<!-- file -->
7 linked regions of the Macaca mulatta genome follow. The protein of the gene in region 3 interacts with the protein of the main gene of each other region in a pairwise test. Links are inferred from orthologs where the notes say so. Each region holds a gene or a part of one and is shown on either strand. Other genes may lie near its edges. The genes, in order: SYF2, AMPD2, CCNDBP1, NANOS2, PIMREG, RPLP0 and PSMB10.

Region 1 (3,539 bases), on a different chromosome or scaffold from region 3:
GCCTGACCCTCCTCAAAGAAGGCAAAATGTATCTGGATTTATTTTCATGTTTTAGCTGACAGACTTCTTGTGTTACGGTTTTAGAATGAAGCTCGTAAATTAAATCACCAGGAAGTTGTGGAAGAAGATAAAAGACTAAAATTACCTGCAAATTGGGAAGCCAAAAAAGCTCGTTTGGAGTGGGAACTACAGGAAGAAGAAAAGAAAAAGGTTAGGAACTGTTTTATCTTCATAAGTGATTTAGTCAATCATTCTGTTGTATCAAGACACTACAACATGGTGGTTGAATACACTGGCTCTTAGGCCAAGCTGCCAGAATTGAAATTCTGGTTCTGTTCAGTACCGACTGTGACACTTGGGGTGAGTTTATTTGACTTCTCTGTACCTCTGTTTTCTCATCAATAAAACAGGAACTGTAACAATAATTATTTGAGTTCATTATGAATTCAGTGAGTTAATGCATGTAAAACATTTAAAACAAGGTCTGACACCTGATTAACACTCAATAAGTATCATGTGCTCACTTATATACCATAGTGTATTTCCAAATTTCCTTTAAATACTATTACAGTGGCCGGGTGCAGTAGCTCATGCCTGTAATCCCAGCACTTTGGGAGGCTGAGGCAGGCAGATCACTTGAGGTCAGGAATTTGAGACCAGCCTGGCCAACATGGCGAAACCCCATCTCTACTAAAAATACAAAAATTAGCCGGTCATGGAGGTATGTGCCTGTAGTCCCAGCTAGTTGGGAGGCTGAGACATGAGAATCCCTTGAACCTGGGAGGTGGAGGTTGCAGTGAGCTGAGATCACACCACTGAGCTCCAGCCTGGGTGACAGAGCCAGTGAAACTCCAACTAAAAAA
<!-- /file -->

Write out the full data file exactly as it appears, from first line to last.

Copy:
7 linked regions of the Macaca mulatta genome follow. The protein of the gene in region 3 interacts with the protein of the main gene of each other region in a pairwise test. Links are inferred from orthologs where the notes say so. Each region holds a gene or a part of one and is shown on either strand. Other genes may lie near its edges. The genes, in order: SYF2, AMPD2, CCNDBP1, NANOS2, PIMREG, RPLP0 and PSMB10.

Region 1 (3,539 bases), on a different chromosome or scaffold from region 3:
GCCTGACCCTCCTCAAAGAAGGCAAAATGTATCTGGATTTATTTTCATGTTTTAGCTGACAGACTTCTTGTGTTACGGTTTTAGAATGAAGCTCGTAAATTAAATCACCAGGAAGTTGTGGAAGAAGATAAAAGACTAAAATTACCTGCAAATTGGGAAGCCAAAAAAGCTCGTTTGGAGTGGGAACTACAGGAAGAAGAAAAGAAAAAGGTTAGGAACTGTTTTATCTTCATAAGTGATTTAGTCAATCATTCTGTTGTATCAAGACACTACAACATGGTGGTTGAATACACTGGCTCTTAGGCCAAGCTGCCAGAATTGAAATTCTGGTTCTGTTCAGTACCGACTGTGACACTTGGGGTGAGTTTATTTGACTTCTCTGTACCTCTGTTTTCTCATCAATAAAACAGGAACTGTAACAATAATTATTTGAGTTCATTATGAATTCAGTGAGTTAATGCATGTAAAACATTTAAAACAAGGTCTGACACCTGATTAACACTCAATAAGTATCATGTGCTCACTTATATACCATAGTGTATTTCCAAATTTCCTTTAAATACTATTACAGTGGCCGGGTGCAGTAGCTCATGCCTGTAATCCCAGCACTTTGGGAGGCTGAGGCAGGCAGATCACTTGAGGTCAGGAATTTGAGACCAGCCTGGCCAACATGGCGAAACCCCATCTCTACTAAAAATACAAAAATTAGCCGGTCATGGAGGTATGTGCCTGTAGTCCCAGCTAGTTGGGAGGCTGAGACATGAGAATCCCTTGAACCTGGGAGGTGGAGGTTGCAGTGAGCTGAGATCACACCACTGAGCTCCAGCCTGGGTGACAGAGCCAGTGAAACTCCAACTAAAAAA